Arts programs are another frequent target of parent fundraising. Ever since 2007, when Mayor Bloomberg took the annual $65 per student Project Arts budget line created by Mayor Rudolph Giuliani and folded it into overall school budgets, principals have been left to decide for themselves how much to spend on the arts. Fewer resources, coupled with the city’s increased focus on English, math, and science instruction in its school progress reports, means art is often forsaken, says Richard Kessler, who works with PAs to bring art into schools as the executive director of the Center for Arts Education.

“There’s a lot of schools that depend very, very heavily on subsidies coming from parents,” Kessler says.

Only 12 percent of city elementary schools and 63 percent of middle schools report meeting state mandates for arts education, according to the DOE’s own 2008–2009 Annual Arts in Schools Report. It calculates that parent funding represented 27 percent of non-DOE arts education funding for elementary schools during that school year, 13 percent in middle schools, and 8 percent in high schools, rivaling only the total amount contributed by cultural organizations.

The 2008–2009 Arts in Schools Report for P.S.321 shows that, thanks in part to PTA funding, the school had one full-time certified dance teacher, three music, and one visual arts, as well as one part-time certified music teacher and one for visual arts that year. The PTA paid for a dance education company, Together in Dance, as well as for a drama program for fourth-graders and a computer consultant, according to Mont.

The same report for P.S.51 shows it has only one full-time certified music teacher, and no direct support from the PA. With only a fraction of P.S.321’s budget, the P.S.51 Parents’ Association was limited to buying art supplies for existing teachers, according to Parent Coordinator Helena Ortiz.

“As more and more money has been cut from special programs like art and music and really concentrated in English and math, it’s often been the job of parents’ associations to make up the difference, and in schools where parents’ associations can’t make up the difference, they might go lacking,” says Sweet.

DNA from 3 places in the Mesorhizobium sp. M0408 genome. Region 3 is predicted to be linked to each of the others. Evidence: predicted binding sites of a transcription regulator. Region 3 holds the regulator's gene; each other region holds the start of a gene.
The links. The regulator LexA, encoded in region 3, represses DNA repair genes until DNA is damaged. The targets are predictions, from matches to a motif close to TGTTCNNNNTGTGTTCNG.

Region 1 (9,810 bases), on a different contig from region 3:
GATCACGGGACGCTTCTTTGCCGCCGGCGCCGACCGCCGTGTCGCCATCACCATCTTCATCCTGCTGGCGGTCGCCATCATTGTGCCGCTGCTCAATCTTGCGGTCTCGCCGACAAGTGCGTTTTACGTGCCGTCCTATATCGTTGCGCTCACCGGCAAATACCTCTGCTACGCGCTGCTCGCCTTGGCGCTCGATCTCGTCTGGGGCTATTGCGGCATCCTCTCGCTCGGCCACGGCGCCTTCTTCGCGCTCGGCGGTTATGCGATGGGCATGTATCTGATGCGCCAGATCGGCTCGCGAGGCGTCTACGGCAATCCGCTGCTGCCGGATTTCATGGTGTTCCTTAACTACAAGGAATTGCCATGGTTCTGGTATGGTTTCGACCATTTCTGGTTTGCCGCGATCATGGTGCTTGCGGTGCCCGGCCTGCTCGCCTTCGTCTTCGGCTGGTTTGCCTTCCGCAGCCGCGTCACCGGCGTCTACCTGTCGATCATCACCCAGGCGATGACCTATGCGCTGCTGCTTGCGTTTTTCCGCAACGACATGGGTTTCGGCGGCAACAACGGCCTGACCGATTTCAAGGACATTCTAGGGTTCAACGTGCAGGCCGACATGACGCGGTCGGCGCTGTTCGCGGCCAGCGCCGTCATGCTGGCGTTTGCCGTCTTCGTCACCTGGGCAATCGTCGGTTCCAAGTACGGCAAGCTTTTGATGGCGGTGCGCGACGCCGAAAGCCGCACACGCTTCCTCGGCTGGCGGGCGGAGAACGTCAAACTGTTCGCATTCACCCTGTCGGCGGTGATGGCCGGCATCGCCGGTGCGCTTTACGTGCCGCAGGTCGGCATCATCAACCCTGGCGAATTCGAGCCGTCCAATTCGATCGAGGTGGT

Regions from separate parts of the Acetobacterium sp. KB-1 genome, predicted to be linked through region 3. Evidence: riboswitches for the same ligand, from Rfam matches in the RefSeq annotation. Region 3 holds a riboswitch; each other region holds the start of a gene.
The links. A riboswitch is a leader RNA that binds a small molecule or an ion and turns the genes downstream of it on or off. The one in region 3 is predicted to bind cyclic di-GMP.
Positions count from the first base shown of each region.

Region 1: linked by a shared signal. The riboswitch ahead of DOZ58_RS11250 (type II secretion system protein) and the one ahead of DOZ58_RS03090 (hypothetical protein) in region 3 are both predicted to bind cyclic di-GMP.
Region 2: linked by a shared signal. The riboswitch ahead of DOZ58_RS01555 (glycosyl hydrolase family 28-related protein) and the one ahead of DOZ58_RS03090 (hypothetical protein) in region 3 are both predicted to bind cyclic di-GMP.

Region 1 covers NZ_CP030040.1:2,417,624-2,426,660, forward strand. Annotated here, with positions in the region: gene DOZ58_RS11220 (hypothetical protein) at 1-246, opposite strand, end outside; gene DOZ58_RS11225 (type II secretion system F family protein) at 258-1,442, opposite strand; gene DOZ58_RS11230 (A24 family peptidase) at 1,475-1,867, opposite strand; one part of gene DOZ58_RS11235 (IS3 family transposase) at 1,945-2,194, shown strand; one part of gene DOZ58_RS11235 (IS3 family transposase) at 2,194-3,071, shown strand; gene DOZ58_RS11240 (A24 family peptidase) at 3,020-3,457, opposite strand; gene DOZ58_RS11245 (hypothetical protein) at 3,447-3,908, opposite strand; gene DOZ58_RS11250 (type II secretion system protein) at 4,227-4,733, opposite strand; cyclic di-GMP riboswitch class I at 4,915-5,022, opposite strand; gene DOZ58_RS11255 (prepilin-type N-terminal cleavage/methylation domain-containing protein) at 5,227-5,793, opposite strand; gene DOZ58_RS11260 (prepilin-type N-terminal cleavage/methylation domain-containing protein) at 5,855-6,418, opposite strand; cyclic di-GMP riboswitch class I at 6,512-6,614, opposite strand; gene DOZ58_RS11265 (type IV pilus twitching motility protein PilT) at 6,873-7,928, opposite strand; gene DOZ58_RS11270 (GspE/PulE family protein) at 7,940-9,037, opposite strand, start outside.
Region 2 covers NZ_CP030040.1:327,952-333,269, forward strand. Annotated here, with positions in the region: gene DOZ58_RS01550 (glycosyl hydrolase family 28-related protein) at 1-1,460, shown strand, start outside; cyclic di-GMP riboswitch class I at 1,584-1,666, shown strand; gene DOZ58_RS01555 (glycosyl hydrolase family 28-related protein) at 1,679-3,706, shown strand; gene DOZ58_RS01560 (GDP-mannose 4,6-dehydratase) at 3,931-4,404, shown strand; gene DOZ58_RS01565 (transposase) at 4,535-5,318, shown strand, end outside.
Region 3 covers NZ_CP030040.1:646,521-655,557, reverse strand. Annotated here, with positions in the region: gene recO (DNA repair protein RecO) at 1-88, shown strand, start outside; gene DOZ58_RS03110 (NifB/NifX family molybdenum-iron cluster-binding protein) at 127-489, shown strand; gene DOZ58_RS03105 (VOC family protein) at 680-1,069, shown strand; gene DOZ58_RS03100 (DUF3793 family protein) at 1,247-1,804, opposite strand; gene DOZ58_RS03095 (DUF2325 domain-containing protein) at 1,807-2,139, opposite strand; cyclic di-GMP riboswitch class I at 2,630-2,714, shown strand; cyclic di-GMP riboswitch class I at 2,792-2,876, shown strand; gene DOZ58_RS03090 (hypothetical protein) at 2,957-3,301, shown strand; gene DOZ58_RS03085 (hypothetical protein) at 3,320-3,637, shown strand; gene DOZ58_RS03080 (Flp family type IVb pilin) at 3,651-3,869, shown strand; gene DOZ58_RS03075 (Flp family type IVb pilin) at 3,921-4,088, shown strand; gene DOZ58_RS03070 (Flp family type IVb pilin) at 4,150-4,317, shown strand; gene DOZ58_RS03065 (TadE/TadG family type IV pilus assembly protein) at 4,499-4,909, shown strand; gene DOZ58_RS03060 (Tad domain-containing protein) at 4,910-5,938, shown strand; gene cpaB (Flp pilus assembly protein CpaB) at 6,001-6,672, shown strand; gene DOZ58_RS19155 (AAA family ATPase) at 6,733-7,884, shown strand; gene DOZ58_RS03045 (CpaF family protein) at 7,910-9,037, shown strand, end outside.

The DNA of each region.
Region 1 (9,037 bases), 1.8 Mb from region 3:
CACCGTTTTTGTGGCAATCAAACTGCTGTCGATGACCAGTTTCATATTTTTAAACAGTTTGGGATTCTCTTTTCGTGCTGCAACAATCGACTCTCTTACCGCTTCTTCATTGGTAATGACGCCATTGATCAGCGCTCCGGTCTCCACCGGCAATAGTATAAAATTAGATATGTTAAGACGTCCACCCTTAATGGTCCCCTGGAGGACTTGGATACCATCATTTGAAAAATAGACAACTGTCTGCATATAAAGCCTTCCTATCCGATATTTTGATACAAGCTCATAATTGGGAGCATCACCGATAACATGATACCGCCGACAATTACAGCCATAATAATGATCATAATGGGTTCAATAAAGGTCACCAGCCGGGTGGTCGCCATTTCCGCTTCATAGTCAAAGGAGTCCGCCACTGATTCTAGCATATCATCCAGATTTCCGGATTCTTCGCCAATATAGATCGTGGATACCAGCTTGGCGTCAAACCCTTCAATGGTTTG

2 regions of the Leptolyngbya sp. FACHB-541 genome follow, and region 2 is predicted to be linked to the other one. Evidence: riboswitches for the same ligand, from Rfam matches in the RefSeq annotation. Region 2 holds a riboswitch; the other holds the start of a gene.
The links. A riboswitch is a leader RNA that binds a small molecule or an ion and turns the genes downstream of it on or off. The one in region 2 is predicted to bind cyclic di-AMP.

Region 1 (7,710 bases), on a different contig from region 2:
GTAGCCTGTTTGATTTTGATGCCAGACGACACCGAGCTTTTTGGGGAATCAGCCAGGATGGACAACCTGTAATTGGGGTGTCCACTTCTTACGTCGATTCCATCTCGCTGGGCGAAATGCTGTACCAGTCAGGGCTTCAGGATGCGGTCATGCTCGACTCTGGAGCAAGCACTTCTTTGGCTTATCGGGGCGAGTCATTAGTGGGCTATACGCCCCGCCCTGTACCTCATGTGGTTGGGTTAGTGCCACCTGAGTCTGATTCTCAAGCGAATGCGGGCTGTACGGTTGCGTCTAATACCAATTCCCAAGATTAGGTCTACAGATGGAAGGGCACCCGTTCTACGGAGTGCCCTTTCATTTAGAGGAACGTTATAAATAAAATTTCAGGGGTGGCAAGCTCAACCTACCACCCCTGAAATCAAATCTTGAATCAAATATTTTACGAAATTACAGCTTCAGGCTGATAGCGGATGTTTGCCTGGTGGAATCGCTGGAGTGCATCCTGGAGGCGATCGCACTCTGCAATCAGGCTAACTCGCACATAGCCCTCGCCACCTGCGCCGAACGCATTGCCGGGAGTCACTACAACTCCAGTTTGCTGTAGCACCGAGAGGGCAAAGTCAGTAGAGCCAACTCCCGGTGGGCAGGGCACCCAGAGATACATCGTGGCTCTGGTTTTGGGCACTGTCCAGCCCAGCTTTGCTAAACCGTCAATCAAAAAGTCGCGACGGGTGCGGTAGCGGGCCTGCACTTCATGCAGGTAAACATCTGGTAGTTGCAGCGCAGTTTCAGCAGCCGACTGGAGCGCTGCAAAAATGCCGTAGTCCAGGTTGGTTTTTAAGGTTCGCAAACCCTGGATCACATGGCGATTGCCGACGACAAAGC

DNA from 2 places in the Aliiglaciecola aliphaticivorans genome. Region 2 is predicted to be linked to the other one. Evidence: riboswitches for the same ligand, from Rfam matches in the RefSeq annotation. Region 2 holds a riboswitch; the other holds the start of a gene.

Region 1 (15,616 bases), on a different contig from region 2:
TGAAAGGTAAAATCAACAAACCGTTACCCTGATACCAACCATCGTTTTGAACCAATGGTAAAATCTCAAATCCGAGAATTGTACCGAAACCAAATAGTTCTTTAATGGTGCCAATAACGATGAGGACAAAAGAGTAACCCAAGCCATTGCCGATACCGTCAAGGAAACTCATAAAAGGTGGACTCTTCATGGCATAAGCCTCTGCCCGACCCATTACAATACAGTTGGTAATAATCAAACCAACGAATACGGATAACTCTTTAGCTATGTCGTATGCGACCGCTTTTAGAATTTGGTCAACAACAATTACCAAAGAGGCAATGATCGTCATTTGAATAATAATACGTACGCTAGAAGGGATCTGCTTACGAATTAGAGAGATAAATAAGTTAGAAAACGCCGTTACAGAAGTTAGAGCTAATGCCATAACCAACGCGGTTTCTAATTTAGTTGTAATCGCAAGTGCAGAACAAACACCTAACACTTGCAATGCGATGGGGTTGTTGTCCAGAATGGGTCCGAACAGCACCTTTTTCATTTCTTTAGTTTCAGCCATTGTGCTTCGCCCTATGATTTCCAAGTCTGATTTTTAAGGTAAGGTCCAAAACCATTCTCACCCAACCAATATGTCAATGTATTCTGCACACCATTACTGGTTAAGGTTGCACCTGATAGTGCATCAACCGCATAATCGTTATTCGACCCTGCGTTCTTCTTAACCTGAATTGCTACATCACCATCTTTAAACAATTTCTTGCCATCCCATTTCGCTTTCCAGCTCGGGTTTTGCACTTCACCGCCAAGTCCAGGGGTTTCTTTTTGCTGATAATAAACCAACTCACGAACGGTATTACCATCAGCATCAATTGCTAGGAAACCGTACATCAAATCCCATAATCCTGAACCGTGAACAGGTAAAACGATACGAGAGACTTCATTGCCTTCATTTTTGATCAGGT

Despite the disadvantages that schools in low-income neighborhoods face, “There are some schools that are really savvy in raising money,” says Kessler. González’s school in the South Bronx is one example: His school boasts a robust after-school program and two science labs. He has facilitated trips for students to see Alvin Ailey and In the Heights, making use of hundreds of thousands of dollars in grants raised through his own ingenuity.

Last year, a $300,000 grant from the Bronx borough president provided funds for a new library where none existed before. The school got a grant totaling about $400,000 to build a science lab, but González thought it would be wiser to build two, each at half the cost. So far this year, the school has been awarded $2,000 by the Bronx Council of the Arts for integrating Bronx artists into the curriculum, and it recently received a $50,000 technology grant from the state by linking up with a nearby school that qualified for the grant.

González’s expertise has led him to hold seminars on creative fundraising for schools through Kessler’s Center for Arts Education, teaching principals how to apply for grants, develop relationships with politicians, and assign staff members to write proposals.

Yet even if more principals get better at fundraising, grant writing is no panacea. Kessler notes that the total of González’s grants still cannot compare to the highest-yielding parents’ associations. Furthermore, strong PAs also help schools apply for grants, compounding their effectiveness.

“There’s a lot of schools where the PTAs are barely breathing,” Kessler says. The No Child Left Behind Act gears additional money toward schools with needy students, but he says the funds fall short. He’d prefer to bring back dedicated arts money, weighting it toward schools with a scarcity of art teachers that lack PAs with powerful fundraising ability. That way, though some kids would still get more than others, schools would start off on an equal footing.

“I don’t think there are any easy answers,” says Leonie Haimson, executive director of the parent advocacy group Class Size Matters. While some educational critics have called for a freeze on parent fundraising, she believes that parents are being forced into a corner. If the DOE more wisely used resources like its share of state Campaign for Fiscal Equity money, she says, parents wouldn’t feel the need to pick up the slack.

“I really believe there would be less of an impetus for PTAs to raise all this money if they felt the schools were adequately funded,” says Haimson.